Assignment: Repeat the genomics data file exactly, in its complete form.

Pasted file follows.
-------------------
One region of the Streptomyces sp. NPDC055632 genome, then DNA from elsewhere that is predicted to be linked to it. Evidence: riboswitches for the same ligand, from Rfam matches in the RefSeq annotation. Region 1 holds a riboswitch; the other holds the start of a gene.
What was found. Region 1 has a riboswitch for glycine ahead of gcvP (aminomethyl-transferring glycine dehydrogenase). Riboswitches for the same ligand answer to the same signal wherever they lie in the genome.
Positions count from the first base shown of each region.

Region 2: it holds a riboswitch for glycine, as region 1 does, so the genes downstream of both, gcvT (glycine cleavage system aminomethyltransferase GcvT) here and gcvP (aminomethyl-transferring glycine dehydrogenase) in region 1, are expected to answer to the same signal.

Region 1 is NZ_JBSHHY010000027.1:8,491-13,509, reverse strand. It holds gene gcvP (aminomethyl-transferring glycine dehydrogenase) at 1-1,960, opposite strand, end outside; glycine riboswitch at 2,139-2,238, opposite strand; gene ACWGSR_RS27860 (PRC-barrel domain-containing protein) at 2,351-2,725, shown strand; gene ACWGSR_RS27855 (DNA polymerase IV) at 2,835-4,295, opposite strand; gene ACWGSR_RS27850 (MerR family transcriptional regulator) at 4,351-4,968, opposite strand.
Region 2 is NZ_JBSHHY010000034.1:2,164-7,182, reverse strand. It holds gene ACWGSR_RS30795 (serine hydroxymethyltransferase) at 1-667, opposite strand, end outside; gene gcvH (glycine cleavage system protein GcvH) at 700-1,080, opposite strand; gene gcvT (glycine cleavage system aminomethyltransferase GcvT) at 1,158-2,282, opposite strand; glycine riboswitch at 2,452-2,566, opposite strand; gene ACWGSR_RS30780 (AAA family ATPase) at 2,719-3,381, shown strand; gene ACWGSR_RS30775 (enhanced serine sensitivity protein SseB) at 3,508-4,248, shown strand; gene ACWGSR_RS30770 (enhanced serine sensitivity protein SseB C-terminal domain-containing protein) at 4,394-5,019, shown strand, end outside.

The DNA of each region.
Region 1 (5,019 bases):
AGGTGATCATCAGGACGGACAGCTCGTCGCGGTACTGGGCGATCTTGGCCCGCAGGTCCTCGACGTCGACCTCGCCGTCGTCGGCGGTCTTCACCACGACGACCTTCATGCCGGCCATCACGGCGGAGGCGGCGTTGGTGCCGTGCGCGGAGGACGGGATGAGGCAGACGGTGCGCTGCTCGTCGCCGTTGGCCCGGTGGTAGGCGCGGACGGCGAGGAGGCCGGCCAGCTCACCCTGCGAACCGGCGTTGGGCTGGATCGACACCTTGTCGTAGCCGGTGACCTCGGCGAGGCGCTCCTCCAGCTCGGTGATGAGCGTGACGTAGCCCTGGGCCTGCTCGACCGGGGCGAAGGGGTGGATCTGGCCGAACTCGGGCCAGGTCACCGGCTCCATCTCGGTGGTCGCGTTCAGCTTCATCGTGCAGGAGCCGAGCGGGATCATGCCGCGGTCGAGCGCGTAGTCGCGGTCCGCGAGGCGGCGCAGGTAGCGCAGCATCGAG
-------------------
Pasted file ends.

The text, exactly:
One region of the Streptomyces sp. NPDC055632 genome, then DNA from elsewhere that is predicted to be linked to it. Evidence: riboswitches for the same ligand, from Rfam matches in the RefSeq annotation. Region 1 holds a riboswitch; the other holds the start of a gene.
What was found. Region 1 has a riboswitch for glycine ahead of gcvP (aminomethyl-transferring glycine dehydrogenase). Riboswitches for the same ligand answer to the same signal wherever they lie in the genome.
Positions count from the first base shown of each region.

Region 2: it holds a riboswitch for glycine, as region 1 does, so the genes downstream of both, gcvT (glycine cleavage system aminomethyltransferase GcvT) here and gcvP (aminomethyl-transferring glycine dehydrogenase) in region 1, are expected to answer to the same signal.

Region 1 is NZ_JBSHHY010000027.1:8,491-13,509, reverse strand. It holds gene gcvP (aminomethyl-transferring glycine dehydrogenase) at 1-1,960, opposite strand, end outside; glycine riboswitch at 2,139-2,238, opposite strand; gene ACWGSR_RS27860 (PRC-barrel domain-containing protein) at 2,351-2,725, shown strand; gene ACWGSR_RS27855 (DNA polymerase IV) at 2,835-4,295, opposite strand; gene ACWGSR_RS27850 (MerR family transcriptional regulator) at 4,351-4,968, opposite strand.
Region 2 is NZ_JBSHHY010000034.1:2,164-7,182, reverse strand. It holds gene ACWGSR_RS30795 (serine hydroxymethyltransferase) at 1-667, opposite strand, end outside; gene gcvH (glycine cleavage system protein GcvH) at 700-1,080, opposite strand; gene gcvT (glycine cleavage system aminomethyltransferase GcvT) at 1,158-2,282, opposite strand; glycine riboswitch at 2,452-2,566, opposite strand; gene ACWGSR_RS30780 (AAA family ATPase) at 2,719-3,381, shown strand; gene ACWGSR_RS30775 (enhanced serine sensitivity protein SseB) at 3,508-4,248, shown strand; gene ACWGSR_RS30770 (enhanced serine sensitivity protein SseB C-terminal domain-containing protein) at 4,394-5,019, shown strand, end outside.

The DNA of each region.
Region 1 (5,019 bases):
AGGTGATCATCAGGACGGACAGCTCGTCGCGGTACTGGGCGATCTTGGCCCGCAGGTCCTCGACGTCGACCTCGCCGTCGTCGGCGGTCTTCACCACGACGACCTTCATGCCGGCCATCACGGCGGAGGCGGCGTTGGTGCCGTGCGCGGAGGACGGGATGAGGCAGACGGTGCGCTGCTCGTCGCCGTTGGCCCGGTGGTAGGCGCGGACGGCGAGGAGGCCGGCCAGCTCACCCTGCGAACCGGCGTTGGGCTGGATCGACACCTTGTCGTAGCCGGTGACCTCGGCGAGGCGCTCCTCCAGCTCGGTGATGAGCGTGACGTAGCCCTGGGCCTGCTCGACCGGGGCGAAGGGGTGGATCTGGCCGAACTCGGGCCAGGTCACCGGCTCCATCTCGGTGGTCGCGTTCAGCTTCATCGTGCAGGAGCCGAGCGGGATCATGCCGCGGTCGAGCGCGTAGTCGCGGTCCGCGAGGCGGCGCAGGTAGCGCAGCATCGAG